Not that all their tour was spent in front of fawning audiences; in Portland, OR Trembling Blue Stars were booked to play a club called Dante’s – a seedy gay/leather sort of club.“ There were a few people in front who were there to see us, and a lot of people who just looked confused… but there were no disasters” Wratten recalls. Playing bars and clubs also meant that the shows tended to start late, after a long day of driving (the band navigated all the way from New York to San Francisco in the course of their tour), so “you play the first song three times as slow as it should be.” And instead of throwing yourselves a backstage shindig afterwards, apparently, you pack up and climb back into the van for some kip. “We weren’t very rock’n’roll,” Wratten explains, unnecessarily.Though in a world where“quiet is the new loud”, sleeping, chatting, and hanging out at truck stops may be new rock’n’roll.

In any case, returning to Mitchum, South London was a bit of a jolt, “it felt really strange coming home to nothing… we don’t really know what happens next,” he says, betraying for the first time a sense of anxiousness. This has something to do with their bassist leaving the band at the end of the American tour, and perhaps more to do with the fact that Trembling Blue Stars have already far overreached their intended lifespan. Her Handwriting was meant to be a one off record, and now, four albums later Wratten still believes you should “treat each record like it’s the last one you’re ever going to make.” Great for raising the artistic stakes probably, but surely stressful?

Read the full feature at Pennyblackmusic.co.uk

4 – Deaf Stereo

Profile of a short-lived indie electro outfit written for Clash sometime in ’06 or ’07

Photo by Rocco Dipoppa on Unsplash (NB: Not Deaf Stereo)

Deaf Stereo

Deaf Stereo has been percolating ever since Luke, Will and Ben met at Westminster Uni on a music course, at the turn of the millennium. It was four years before they had a name and an idea to go with it. “We decided to stop playing stuff we thought we should, and play music we wanted to listen to,” they explain. The music they wanted to play, if their first single is anything to go by, is solid, grooving beat driven indie pop. Disco biscuits with a side order of Jack Daniels, say.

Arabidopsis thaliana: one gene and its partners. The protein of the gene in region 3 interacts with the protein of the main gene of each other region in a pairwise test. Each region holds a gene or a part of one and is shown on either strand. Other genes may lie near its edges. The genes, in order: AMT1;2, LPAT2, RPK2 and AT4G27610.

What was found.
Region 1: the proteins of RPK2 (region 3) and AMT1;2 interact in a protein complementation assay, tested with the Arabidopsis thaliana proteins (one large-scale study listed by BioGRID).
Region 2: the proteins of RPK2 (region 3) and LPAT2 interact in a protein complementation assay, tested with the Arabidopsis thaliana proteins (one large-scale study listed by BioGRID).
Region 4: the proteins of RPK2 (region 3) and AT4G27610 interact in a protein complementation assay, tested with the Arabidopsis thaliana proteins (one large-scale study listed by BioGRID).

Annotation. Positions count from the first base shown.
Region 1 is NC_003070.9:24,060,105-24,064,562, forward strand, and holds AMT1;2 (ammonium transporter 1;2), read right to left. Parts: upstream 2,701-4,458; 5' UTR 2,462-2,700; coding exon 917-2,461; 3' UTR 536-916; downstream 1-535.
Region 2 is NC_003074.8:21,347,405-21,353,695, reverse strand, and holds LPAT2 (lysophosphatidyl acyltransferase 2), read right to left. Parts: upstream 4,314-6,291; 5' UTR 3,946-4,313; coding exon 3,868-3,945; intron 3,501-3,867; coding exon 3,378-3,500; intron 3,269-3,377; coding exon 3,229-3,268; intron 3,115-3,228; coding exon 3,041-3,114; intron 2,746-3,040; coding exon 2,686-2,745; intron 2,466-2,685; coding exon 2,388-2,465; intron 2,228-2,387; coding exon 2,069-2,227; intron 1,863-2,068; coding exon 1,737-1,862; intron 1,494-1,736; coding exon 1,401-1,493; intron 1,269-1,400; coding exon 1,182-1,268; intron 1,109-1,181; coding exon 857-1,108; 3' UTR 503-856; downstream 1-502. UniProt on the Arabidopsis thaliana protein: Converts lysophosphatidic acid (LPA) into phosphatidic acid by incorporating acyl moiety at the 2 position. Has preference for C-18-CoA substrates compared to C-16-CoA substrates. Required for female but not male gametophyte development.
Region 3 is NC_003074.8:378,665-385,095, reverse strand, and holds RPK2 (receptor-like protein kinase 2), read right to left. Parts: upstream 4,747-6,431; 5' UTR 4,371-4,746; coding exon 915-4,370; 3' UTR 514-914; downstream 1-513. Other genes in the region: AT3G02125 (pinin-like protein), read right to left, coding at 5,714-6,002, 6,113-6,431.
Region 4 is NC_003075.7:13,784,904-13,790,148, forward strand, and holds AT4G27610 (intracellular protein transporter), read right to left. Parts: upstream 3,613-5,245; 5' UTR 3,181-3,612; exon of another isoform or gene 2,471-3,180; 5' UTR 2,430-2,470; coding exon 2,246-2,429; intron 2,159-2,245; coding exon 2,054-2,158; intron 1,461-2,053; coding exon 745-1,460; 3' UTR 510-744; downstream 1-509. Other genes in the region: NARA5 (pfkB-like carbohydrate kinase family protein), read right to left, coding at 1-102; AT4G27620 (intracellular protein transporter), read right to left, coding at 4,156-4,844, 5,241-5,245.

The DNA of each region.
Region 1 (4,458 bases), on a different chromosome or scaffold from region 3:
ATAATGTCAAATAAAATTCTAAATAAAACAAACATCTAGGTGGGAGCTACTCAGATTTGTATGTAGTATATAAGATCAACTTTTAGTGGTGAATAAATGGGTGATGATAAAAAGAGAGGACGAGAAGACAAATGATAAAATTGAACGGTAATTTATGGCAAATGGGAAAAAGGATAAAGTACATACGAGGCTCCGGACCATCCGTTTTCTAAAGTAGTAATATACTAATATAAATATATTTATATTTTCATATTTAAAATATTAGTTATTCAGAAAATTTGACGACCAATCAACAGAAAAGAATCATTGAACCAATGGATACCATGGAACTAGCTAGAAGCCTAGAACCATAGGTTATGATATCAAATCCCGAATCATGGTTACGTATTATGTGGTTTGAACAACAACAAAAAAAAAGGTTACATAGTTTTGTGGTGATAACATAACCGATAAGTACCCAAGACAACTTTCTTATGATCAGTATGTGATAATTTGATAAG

“We’re into bands like the Chemical Brothers, Underworld… we like the peaks and troughs of dance, but we also wanted proper songs,” says Barney, who describes his role in the band as doing “keyboards and laptop stuff.” About a year ago, they completed their set up, with fifth member, Tom, the clean-cut drummer.

Sitting in the trendy bowels of the Hoxton Bar & Kitchen, it’s Will, who plays bass, who keeps up the steadiest stream of patter. A series of wry asides from behind a hand rolled cigarette. “Would I ever sail a giant effigy of myself down the Thames? Shit. If I were as big as Michael Jackson that’s the least I would do. I’d have a whole set of them.”

Ben, (guitars, backing vocals) is small, dark, thoughtful. He takes on the philosophical questions. Or rather, turns questions philosophical. If you had a band uniform, say, what would it be? Luke (singer) runs a hand through his beautifully cut hair and says, “That’s something we’re still thinking about.” But Ben launches into an earnest and articulate explanation of the dangers of embracing style over substance. Absorbing this, Luke effortlessly readjusts his stance on the issue. “We happy wearing what we wear. No one’s told us to change anything yet.”